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Dynamic interplay between the collagen scaffold and tumor evolution

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The extracellular matrix (ECM) is a key regulator of cell and tissue function. Traditionally, the ECM has been thought of primarily as a physical scaffold that binds cells and tissues together. However, the ECM also elicits biochemical and biophysical signaling. Controlled proteolysis and remodeling of the ECM network regulate tissue tension, generate pathways for migration, and release ECM protein fragments to direct normal developmental processes such as branching morphogenesis. Collagens are major components of the ECM of which basement membrane type IV and interstitial matrix type I are the most prevalent. Here we discuss how abnormal expression, proteolysis and structure of these collagens influence cellular functions to elicit multiple effects on tumors, including proliferation, initiation, invasion, metastasis, and therapy response.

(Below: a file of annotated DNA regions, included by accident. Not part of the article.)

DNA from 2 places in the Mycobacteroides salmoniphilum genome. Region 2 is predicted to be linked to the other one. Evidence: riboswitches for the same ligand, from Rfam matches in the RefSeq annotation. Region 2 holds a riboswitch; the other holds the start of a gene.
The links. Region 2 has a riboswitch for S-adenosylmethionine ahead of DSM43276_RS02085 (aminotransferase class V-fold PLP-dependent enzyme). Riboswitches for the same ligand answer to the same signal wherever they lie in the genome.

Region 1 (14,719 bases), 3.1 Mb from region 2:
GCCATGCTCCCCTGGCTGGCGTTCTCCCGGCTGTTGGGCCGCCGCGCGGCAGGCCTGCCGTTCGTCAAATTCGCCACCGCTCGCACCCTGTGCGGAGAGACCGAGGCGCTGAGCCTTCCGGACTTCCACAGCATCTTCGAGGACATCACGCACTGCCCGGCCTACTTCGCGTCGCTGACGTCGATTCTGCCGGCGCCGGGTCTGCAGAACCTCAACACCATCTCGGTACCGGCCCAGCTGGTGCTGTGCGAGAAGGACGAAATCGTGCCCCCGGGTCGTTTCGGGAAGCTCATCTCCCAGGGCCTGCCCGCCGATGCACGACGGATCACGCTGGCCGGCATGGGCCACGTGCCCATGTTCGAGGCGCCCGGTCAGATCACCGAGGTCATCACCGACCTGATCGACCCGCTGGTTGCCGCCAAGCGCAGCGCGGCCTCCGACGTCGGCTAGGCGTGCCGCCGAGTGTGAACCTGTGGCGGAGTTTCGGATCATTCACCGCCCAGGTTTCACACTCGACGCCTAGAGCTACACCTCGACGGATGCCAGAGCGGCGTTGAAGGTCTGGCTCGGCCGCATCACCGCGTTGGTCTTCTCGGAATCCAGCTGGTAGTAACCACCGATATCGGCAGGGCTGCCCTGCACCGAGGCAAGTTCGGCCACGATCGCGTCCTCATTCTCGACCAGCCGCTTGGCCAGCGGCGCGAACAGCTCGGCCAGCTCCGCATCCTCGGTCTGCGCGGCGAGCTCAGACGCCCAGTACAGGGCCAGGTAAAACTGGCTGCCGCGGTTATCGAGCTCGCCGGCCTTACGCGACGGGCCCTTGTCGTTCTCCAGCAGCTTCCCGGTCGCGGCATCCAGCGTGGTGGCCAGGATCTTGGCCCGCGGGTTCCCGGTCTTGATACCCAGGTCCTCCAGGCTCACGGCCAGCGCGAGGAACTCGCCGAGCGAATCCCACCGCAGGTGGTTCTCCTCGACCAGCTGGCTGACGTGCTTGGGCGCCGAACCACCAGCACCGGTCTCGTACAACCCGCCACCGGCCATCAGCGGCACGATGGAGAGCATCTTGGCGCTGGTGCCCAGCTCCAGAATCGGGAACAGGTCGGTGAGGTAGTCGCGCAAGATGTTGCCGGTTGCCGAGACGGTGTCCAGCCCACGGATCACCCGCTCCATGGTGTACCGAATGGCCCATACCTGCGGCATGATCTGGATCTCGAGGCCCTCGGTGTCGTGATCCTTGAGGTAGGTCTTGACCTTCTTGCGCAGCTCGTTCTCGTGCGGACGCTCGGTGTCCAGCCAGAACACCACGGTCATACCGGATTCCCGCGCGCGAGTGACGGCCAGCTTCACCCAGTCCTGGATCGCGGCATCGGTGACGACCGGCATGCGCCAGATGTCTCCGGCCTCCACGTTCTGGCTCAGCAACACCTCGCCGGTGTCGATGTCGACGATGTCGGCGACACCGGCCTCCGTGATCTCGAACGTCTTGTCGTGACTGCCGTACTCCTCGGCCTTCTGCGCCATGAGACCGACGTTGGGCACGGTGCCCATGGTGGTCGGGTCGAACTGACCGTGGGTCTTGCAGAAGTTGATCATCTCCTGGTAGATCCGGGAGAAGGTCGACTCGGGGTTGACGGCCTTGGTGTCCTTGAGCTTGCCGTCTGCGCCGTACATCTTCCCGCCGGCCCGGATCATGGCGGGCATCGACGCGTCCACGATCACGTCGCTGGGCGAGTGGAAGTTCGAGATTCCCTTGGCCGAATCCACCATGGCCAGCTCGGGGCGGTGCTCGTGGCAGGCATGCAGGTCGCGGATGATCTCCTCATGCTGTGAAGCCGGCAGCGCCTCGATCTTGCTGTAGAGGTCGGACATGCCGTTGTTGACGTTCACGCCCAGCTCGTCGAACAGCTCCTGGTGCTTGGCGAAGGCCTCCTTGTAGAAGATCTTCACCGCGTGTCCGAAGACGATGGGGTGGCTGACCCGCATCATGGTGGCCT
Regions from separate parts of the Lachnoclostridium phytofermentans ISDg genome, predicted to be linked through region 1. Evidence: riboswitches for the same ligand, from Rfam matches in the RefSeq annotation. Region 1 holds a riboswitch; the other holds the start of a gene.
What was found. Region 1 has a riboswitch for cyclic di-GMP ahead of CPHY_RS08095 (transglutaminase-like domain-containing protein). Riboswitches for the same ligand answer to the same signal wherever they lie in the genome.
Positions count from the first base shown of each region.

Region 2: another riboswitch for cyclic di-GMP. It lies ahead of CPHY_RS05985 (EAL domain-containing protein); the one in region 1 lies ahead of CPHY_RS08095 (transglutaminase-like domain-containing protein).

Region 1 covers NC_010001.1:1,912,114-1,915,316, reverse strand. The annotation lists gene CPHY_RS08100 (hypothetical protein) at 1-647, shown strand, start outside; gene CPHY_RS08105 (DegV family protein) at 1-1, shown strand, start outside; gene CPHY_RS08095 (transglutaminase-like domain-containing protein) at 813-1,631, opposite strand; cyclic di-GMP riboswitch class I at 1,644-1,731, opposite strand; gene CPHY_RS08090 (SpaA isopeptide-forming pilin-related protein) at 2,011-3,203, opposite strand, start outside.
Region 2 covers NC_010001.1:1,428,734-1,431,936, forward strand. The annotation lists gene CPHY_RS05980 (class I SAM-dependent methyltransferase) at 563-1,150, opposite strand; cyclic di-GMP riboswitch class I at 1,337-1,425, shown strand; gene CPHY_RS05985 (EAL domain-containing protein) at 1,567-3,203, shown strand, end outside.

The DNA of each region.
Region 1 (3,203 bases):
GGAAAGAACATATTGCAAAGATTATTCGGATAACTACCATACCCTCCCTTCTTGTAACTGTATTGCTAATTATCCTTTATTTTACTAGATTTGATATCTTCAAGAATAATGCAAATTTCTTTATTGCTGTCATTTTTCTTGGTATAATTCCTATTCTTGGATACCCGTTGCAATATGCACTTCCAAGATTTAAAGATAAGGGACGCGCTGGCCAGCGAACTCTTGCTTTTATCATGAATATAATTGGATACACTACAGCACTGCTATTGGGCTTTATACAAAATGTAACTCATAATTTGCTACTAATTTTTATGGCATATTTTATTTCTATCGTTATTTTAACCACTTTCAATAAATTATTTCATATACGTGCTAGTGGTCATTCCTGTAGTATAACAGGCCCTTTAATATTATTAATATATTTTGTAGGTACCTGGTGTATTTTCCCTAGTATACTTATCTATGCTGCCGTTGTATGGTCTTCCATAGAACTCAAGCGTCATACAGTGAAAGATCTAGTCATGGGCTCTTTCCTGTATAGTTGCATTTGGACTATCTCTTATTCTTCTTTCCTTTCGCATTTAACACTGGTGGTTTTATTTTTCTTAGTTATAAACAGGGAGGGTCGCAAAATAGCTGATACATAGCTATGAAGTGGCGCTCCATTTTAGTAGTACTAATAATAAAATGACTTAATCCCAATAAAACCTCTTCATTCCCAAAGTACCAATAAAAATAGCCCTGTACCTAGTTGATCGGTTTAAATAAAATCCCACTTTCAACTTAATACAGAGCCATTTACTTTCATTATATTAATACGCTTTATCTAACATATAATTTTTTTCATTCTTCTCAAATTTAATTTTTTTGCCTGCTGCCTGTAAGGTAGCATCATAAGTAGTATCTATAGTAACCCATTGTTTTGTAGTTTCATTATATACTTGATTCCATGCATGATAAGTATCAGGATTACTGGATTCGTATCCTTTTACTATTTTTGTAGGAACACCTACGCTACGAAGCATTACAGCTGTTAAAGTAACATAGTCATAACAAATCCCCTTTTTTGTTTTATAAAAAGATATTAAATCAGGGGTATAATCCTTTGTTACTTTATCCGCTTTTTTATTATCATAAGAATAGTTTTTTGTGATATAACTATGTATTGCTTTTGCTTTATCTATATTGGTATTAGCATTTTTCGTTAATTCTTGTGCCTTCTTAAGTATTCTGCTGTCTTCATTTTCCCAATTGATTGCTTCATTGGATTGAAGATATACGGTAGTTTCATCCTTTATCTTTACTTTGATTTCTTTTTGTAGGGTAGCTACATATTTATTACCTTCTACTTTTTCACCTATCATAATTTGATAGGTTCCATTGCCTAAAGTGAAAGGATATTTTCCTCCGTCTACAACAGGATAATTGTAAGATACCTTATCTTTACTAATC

OriginalsprogEngelsk
TidsskriftCurrent Opinion in Cell Biology
Vol/bind22
Udgave nummer5
Sider (fra-til)697-706
Antal sider10
ISSN0955-0674
DOI
StatusUdgivet - 1 okt. 2010

ID: 32221181